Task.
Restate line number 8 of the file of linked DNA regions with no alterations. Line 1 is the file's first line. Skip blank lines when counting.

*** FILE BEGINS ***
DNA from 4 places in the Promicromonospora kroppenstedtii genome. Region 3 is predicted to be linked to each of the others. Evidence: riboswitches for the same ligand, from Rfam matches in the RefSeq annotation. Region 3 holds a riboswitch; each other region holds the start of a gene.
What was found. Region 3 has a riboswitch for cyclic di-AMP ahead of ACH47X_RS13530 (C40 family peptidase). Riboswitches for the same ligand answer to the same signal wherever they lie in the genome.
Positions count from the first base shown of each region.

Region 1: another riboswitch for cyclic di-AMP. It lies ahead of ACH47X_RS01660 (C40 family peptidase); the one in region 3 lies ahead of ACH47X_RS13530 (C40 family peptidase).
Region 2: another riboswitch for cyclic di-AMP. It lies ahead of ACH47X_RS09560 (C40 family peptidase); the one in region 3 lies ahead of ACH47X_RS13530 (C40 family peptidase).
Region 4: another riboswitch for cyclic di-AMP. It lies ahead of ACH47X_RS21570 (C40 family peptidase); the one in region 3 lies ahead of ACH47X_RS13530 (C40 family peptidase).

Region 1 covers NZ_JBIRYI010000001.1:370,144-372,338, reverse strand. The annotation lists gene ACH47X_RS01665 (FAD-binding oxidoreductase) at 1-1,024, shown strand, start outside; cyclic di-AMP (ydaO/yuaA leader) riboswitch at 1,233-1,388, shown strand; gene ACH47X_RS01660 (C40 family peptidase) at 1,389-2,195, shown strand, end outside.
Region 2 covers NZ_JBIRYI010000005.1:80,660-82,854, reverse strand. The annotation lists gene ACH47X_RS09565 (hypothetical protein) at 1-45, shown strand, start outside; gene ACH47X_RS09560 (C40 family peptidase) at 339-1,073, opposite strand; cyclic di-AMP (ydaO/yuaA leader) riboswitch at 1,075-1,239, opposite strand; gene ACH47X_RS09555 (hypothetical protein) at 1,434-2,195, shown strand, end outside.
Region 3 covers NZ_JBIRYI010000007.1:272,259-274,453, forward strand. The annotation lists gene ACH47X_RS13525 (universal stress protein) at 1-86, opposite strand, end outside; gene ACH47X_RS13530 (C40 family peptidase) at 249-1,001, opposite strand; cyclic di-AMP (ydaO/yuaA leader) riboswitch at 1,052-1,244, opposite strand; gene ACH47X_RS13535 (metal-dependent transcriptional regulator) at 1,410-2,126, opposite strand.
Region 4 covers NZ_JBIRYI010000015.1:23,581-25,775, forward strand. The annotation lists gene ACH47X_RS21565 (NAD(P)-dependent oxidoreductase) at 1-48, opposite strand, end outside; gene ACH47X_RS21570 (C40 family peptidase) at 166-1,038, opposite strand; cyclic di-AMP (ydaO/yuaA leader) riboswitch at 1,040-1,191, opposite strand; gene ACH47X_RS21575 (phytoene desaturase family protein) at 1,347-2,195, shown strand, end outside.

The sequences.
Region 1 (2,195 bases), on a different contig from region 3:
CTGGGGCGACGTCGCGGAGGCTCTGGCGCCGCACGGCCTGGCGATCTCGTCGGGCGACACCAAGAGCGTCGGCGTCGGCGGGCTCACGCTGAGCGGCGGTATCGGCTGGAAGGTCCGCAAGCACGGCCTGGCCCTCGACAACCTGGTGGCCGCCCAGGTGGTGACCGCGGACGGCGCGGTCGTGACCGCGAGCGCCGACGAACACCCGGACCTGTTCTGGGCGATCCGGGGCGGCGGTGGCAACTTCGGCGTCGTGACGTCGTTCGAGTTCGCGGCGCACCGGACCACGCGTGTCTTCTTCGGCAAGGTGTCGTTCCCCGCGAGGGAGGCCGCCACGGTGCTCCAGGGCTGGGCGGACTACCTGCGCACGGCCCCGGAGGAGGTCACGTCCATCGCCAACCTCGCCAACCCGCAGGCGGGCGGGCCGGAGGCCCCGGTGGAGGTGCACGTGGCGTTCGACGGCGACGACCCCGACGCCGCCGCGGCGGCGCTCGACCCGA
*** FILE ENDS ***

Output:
Region 2 covers NZ_JBIRYI010000005.1:80,660-82,854, reverse strand. The annotation lists gene ACH47X_RS09565 (hypothetical protein) at 1-45, shown strand, start outside; gene ACH47X_RS09560 (C40 family peptidase) at 339-1,073, opposite strand; cyclic di-AMP (ydaO/yuaA leader) riboswitch at 1,075-1,239, opposite strand; gene ACH47X_RS09555 (hypothetical protein) at 1,434-2,195, shown strand, end outside.